When Jim Carrey, in a strong comeback strike, played the Mila Kunis Black Swan on this weekend's Saturday Night Live, I thought it was a startlingly accurate impression.
Because I saw Black Swan in the front row of a packed theatre, with my neck hyperextended, and eyes and ears assailed as if seated in a nouvelle Bunuel ("We Actually Slice Your Eyes!") terror-plex.
I then fixed my thousand-yard stare on the back of the room and staggered to an empty seat where I sat whimpering and retching. Five minutes passed before the woman beside me said, "You may be in the wrong seat." Five minutes later, she said, in a more Arctic voice: "I believe this is my husband's seat."
So I moved to the very back row, feeling very much like a passenger on a Voyageur heading through cow pastures, and gave into director Darren Aronofsky's vision of a self divided.
I offer this context as a tribute to the Canadian film critic I like the best, Margaux Williamson, whose blog, Movie is My Favourite Word, always explains the way in which the movie was screened and viewed by this generous, poetic theorist.
The tenor and meaning of a film or TV show are entirely mutable, and seeing Black Swan alone made me extremely susceptible to its message about the ravages of time and isolation - themes the director explored in what he recently called the movie's companion film, The Wrestler.
Saturday Night Live correctly lampooned the recherché nature of Kunis's wildness (tattoos, ecstasy, rolling at clubs); the repetitiveness of the Laingian (and far beyond) trope wherein the white swan is precision, control and goodness, and the dark is chaos, abandon and violence.
The skit, via Carrey's great physical, comic prowess, further underlined and mocked the film's sense of sex as the only possible driving force behind true, powerful art. This notion has rampaged through every chamber of the arts: Rake your mind and you will remember crude, if not crudely persuasive, arguments that writing or painting or sculpture are analogous to, or are, sexual acts.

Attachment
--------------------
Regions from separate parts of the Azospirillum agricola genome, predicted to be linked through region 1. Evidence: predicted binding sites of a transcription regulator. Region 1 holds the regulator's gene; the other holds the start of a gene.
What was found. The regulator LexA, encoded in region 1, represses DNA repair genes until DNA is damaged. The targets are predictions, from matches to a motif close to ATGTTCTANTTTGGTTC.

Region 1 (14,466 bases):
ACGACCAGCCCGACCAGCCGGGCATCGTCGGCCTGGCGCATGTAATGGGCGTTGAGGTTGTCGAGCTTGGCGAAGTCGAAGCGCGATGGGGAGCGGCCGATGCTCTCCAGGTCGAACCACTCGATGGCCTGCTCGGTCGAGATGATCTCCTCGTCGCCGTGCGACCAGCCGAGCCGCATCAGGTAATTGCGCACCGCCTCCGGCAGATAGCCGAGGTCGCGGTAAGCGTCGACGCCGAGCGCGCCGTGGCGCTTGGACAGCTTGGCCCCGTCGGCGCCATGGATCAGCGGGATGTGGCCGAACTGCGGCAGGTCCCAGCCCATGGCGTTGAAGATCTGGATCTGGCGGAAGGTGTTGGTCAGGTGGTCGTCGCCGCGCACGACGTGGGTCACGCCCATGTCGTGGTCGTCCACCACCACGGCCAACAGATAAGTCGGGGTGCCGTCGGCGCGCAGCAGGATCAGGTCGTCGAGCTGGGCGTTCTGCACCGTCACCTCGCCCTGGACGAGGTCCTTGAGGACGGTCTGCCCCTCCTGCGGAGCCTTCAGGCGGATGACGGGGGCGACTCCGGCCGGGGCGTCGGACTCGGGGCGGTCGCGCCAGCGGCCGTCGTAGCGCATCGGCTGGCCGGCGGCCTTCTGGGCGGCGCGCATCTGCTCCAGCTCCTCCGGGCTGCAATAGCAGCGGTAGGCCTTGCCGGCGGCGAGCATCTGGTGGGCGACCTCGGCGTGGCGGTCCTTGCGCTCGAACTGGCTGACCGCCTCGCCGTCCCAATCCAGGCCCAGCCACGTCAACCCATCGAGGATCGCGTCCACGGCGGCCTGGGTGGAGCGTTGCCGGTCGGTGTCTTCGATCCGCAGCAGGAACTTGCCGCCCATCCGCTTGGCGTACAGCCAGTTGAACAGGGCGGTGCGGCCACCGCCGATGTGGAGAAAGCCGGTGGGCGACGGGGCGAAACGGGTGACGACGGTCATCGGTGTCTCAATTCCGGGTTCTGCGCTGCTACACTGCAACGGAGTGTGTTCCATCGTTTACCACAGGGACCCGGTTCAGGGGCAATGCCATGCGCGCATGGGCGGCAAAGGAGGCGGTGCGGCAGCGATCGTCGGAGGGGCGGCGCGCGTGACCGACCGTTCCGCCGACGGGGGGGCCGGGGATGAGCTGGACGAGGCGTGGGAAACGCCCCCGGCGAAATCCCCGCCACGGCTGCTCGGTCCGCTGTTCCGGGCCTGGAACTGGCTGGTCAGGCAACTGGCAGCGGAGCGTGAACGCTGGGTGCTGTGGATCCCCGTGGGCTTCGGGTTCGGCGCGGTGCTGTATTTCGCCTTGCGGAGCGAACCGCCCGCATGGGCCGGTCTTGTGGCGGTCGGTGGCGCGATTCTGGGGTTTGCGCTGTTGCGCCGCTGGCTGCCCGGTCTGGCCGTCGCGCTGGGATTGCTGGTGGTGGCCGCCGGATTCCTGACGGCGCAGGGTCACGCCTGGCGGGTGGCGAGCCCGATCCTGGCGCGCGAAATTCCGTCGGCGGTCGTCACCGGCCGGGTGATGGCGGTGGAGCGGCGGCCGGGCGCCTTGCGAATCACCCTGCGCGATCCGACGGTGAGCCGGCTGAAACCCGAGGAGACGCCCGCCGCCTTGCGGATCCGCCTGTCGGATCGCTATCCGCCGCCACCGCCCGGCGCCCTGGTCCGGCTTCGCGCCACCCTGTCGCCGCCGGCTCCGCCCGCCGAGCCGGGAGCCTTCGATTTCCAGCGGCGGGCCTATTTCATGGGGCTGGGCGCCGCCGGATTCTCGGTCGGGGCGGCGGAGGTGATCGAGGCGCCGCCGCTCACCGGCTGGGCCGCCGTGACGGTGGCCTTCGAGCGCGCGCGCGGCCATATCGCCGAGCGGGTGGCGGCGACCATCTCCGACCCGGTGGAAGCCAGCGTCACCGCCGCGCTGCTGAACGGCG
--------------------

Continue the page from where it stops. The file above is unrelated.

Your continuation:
Think of Demi Moore, or Camille Claudel for that matter, sculpting sexual clay; of Erica Jong or Henry Miller banging out their heat; of the pop masterpiece Mistral's Daughter, in which the eponymous painter is revered for painting his lusty nude "rouquine" with his "sperm."
Think, of course, of the big stadium spandex lizards, of the lead guitarist making his guitar-girl scream; think of Madonna turning fellatio into a prayer and then a song.
Black Swan is both visually beautiful and frightening, like an updated Carrie, creepy, sacrificial mother and all.
But we all know this by now: It is one of the rare movies that everyone seems to have seen, if critiques of its narrative tend to arrest at the notion of a cage match between the ego and superego.
What is of genuine interest here, I thought as I elbow-stabbed the man beside me for sovereignty of the cupholder, is that Black Swan is not the high-art chick flick it appears to be.
The advertisements pitted Natalie Portman (the Swan Queen) and Kunis (her understudy) against each other, as though this would be All About Eve reprised with a pirouette through Single White Female.
But the tension between the two is an illusion.
The film is about perfection, the forging of the self toward this impossible ideal. "Perfection is terrible," wrote Sylvia Plath, who understood, of course. "It cannot have children."
By this, the poet means that perfection is not real, and to pursue it, as in the magnificent blueprint for The Black Swan, The Red Shoes (which I believe is a veiled recasting of the anguished relationship between dancer Vaslav Nijinsky and Ballet Russe founder Sergei Diaghilev), is to pursue one's own - flawless, static - death.
On one level, the Kunis character is a decoy or red herring. The so-called blackness, or wantonness, the prima ballerina (Portman's Nina) drives herself to discover resides also inside of her.
It is her prim lust for her instructor that manifests itself as violence; her jealousy of her predecessor, which is expressed through petty theft; her desire for her understudy, which blooms into an onanistic delusion.
It is her ceaseless vomiting and flaying of her skin; her battered, deformed feet; her face effaced by great gusts of white powder.
The blackness resides in the toilet she is always listing into: her base nature; her truly ugly and exquisite essence consistently asserts itself in blood and bile.
We are our worst enemies, the film instructs us, as is evinced by the film's necessarily tragic conclusion.
Grasping very well the ongoing dilemma of fractured female identity and its terrible resolutions, Carrey's Lily states: "Once you go black swan, you never go back ... swan."
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